Not unexpectedly, barrel distortion was easily visible in shots taken with the 12mm focal length when the lens was fitted on the Canon EOS 5D body. However, it need not prevent this lens from being used for architectural photography as it can be minimised by careful camera alignment with the subject. It was less obvious with the same focal length when the EOS 40D body (which has an APS-C sensor) was used.

      The same differences were also found at the 24mm focal length, where slight pincushion distortion could be seen. Once again, the distortion was greater with the ‘full frame’ EOS 5D body than with the smaller sensor. Effectively, neither distortion could be considered significant when the lens was used on the EOS 40D.
      On the ‘full frame’ camera body, the obvious barrel distortion at wider focal lengths requires care when setting up shots. You can minimise its effect by ensuring the camera back is parallel to verticals in the scene. But, the spreading effect of such a wide angle of view can’t be overcome.
      Vignetting at wide apertures was much as you’d expect from such a wide-angle lens and the effect was more pronounced on the EOS 5D than the EOS 40D. It was most noticeable with the 12mm focal length and required stopping down to f/8 to suppress it sufficiently. Between 17 mm and 24mm, edge and corner darkening were less noticeable on the EOS 5D, although you must stop down to f/5.6 before they become unobtrusive.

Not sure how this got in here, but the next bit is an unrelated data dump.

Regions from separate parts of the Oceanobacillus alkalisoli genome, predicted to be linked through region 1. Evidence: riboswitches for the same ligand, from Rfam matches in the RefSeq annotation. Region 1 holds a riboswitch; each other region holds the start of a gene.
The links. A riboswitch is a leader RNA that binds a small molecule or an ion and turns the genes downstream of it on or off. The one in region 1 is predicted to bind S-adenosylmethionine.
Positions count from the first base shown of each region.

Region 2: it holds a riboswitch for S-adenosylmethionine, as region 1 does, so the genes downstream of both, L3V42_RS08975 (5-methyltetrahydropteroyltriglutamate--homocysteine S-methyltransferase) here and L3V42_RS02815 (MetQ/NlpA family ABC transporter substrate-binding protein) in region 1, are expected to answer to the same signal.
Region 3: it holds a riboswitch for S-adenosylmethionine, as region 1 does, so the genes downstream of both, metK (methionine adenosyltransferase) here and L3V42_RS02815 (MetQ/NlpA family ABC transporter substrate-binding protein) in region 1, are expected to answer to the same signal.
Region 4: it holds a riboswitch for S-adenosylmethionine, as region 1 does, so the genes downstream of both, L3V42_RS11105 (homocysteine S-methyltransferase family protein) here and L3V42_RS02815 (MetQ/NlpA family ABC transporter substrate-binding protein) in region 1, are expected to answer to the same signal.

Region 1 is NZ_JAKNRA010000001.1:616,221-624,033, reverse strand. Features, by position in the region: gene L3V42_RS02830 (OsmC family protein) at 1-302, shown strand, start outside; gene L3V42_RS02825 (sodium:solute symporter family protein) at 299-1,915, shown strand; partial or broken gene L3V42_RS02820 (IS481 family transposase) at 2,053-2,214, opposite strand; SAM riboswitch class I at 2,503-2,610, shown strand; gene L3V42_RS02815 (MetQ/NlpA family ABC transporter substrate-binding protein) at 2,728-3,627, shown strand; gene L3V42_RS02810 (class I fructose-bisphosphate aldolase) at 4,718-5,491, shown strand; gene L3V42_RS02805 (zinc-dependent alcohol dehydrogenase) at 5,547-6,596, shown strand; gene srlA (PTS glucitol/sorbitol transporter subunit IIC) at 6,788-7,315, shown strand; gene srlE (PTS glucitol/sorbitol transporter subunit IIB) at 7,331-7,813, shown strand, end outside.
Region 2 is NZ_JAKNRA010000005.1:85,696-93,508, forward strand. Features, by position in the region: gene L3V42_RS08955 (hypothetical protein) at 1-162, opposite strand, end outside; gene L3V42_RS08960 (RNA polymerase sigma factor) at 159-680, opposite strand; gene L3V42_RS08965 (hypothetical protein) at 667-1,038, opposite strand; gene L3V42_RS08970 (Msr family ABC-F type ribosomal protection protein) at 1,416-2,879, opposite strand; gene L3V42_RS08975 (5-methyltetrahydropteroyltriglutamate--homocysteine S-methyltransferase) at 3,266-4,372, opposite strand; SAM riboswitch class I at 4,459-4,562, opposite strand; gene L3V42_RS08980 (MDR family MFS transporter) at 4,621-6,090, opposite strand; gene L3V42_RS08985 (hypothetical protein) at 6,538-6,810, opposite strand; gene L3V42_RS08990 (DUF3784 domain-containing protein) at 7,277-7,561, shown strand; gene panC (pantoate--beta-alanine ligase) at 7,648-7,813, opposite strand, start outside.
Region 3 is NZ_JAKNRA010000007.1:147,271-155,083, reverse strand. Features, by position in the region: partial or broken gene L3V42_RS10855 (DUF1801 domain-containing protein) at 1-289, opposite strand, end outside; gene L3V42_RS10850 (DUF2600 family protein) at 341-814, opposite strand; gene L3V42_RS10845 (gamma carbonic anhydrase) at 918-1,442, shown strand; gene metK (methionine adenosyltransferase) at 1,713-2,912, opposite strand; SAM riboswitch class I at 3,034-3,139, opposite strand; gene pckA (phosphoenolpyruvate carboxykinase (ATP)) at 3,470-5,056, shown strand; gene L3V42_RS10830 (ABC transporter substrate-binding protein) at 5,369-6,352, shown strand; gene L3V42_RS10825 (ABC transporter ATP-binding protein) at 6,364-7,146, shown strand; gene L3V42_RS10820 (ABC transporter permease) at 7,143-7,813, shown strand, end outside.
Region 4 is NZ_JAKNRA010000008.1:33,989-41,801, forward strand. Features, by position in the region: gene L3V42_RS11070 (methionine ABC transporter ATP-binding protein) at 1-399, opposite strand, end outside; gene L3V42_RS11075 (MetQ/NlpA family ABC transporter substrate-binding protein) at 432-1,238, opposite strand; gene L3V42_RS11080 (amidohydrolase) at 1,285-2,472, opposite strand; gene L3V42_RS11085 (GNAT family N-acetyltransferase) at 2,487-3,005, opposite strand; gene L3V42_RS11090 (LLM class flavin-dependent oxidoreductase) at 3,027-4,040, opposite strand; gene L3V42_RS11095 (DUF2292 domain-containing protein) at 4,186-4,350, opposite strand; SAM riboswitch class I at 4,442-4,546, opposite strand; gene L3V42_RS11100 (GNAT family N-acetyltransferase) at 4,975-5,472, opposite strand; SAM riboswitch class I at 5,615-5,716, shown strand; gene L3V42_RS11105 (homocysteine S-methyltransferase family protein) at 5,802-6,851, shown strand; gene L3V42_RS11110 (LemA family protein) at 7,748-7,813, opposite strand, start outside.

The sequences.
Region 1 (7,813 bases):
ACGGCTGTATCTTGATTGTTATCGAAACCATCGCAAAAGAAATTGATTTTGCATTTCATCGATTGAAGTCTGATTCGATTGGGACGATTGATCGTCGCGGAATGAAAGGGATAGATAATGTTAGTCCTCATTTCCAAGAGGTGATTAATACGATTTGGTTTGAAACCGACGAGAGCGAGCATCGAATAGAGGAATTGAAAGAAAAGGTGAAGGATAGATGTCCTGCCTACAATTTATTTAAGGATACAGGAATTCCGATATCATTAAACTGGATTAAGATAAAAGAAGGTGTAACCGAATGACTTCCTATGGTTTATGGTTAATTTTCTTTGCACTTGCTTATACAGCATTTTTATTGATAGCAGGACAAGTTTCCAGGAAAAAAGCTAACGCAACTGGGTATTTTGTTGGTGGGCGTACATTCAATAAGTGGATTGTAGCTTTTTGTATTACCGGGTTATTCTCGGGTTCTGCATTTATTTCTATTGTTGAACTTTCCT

Slight vignetting could be seen when the lens was used on the EOS 40D body when the focal length was at 12mm, although it would scarcely affect normal photography and was invisible by f/5.6. At 24mm, only traces of edge and corner darkening could be seen at f/5.6 but was gone by f/7.1.
      Provided the light source wasn’t shining directly into the camera, the review lens on the EOS 40D handled backlit subjects quite well. However, with the EOS 5D, the risk of flare was much higher.

      The wide angle of view makes this lens unsuitable for macro photography. Bokeh at wide apertures is as you would expect from a relatively slow, ultra-wide-angle lens.

      Buy this lens if:
      – You require an ultra-wide-angle lens for use on DLSR cameras with ‘full-frame’ sensors.
      – You require superior build quality at an affordable price.
      Don’t buy this lens if:
      – You need close focusing and macro capabilities.
      – You need a lens with good flatness of field.
      – You like shooting with filters.



      Picture angle: 122-84.1 degrees
      Minimum aperture: f/22
      Lens construction: 17 Elements in 13 Groups
      Lens mounts: Canon, Nikon, Sigma
      Diaphragm Blades: 6
      Focus drive: Hyper Sonic Motor (HSM)
      Stabilisation: No
      Minimum focus: 28 cm
      Maximum magnification: 6.4x
      Filter size: n.a.
      Dimensions (Diameter x L): 85 x 120.2 mm
      Weight: 670 grams.



      RRP: $1,149

      Rating (out of 10):

      • Build: 9.0
      • Handling: 8.8
      • Image quality: 8.5
      • Versatility: 8.0
      • OVERALL: 8.9